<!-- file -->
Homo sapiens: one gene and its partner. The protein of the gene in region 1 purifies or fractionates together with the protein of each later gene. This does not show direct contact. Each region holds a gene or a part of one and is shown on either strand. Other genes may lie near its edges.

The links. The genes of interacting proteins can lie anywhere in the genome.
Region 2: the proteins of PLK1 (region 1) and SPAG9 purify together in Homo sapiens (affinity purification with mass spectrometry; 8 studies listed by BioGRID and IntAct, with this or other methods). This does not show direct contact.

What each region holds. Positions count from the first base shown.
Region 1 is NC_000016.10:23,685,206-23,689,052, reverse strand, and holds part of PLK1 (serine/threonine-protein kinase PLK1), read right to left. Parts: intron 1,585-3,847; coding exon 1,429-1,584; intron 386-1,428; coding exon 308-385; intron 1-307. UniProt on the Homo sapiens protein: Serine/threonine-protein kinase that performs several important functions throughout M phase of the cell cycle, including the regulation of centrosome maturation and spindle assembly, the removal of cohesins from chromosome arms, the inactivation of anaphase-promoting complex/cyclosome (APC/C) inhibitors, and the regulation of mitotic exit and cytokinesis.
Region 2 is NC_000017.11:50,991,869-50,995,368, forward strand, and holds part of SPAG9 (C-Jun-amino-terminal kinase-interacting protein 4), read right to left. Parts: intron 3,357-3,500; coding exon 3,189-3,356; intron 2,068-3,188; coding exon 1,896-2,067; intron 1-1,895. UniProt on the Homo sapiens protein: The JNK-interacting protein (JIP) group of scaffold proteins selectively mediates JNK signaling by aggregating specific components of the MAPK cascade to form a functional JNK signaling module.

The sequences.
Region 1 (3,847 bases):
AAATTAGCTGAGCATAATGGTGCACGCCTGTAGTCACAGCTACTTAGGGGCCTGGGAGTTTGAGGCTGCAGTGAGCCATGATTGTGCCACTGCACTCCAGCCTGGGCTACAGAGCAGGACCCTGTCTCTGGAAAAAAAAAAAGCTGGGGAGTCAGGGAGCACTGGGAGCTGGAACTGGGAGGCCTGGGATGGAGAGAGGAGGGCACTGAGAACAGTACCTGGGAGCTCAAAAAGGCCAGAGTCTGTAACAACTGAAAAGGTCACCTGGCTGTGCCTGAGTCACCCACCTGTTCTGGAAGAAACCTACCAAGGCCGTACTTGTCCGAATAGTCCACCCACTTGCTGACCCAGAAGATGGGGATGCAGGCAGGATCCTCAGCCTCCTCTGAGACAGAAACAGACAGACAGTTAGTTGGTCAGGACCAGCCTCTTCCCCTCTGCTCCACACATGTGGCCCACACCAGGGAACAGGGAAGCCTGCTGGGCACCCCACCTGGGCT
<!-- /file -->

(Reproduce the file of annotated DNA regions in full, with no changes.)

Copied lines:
Homo sapiens: one gene and its partner. The protein of the gene in region 1 purifies or fractionates together with the protein of each later gene. This does not show direct contact. Each region holds a gene or a part of one and is shown on either strand. Other genes may lie near its edges.

The links. The genes of interacting proteins can lie anywhere in the genome.
Region 2: the proteins of PLK1 (region 1) and SPAG9 purify together in Homo sapiens (affinity purification with mass spectrometry; 8 studies listed by BioGRID and IntAct, with this or other methods). This does not show direct contact.

What each region holds. Positions count from the first base shown.
Region 1 is NC_000016.10:23,685,206-23,689,052, reverse strand, and holds part of PLK1 (serine/threonine-protein kinase PLK1), read right to left. Parts: intron 1,585-3,847; coding exon 1,429-1,584; intron 386-1,428; coding exon 308-385; intron 1-307. UniProt on the Homo sapiens protein: Serine/threonine-protein kinase that performs several important functions throughout M phase of the cell cycle, including the regulation of centrosome maturation and spindle assembly, the removal of cohesins from chromosome arms, the inactivation of anaphase-promoting complex/cyclosome (APC/C) inhibitors, and the regulation of mitotic exit and cytokinesis.
Region 2 is NC_000017.11:50,991,869-50,995,368, forward strand, and holds part of SPAG9 (C-Jun-amino-terminal kinase-interacting protein 4), read right to left. Parts: intron 3,357-3,500; coding exon 3,189-3,356; intron 2,068-3,188; coding exon 1,896-2,067; intron 1-1,895. UniProt on the Homo sapiens protein: The JNK-interacting protein (JIP) group of scaffold proteins selectively mediates JNK signaling by aggregating specific components of the MAPK cascade to form a functional JNK signaling module.

The sequences.
Region 1 (3,847 bases):
AAATTAGCTGAGCATAATGGTGCACGCCTGTAGTCACAGCTACTTAGGGGCCTGGGAGTTTGAGGCTGCAGTGAGCCATGATTGTGCCACTGCACTCCAGCCTGGGCTACAGAGCAGGACCCTGTCTCTGGAAAAAAAAAAAGCTGGGGAGTCAGGGAGCACTGGGAGCTGGAACTGGGAGGCCTGGGATGGAGAGAGGAGGGCACTGAGAACAGTACCTGGGAGCTCAAAAAGGCCAGAGTCTGTAACAACTGAAAAGGTCACCTGGCTGTGCCTGAGTCACCCACCTGTTCTGGAAGAAACCTACCAAGGCCGTACTTGTCCGAATAGTCCACCCACTTGCTGACCCAGAAGATGGGGATGCAGGCAGGATCCTCAGCCTCCTCTGAGACAGAAACAGACAGACAGTTAGTTGGTCAGGACCAGCCTCTTCCCCTCTGCTCCACACATGTGGCCCACACCAGGGAACAGGGAAGCCTGCTGGGCACCCCACCTGGGCT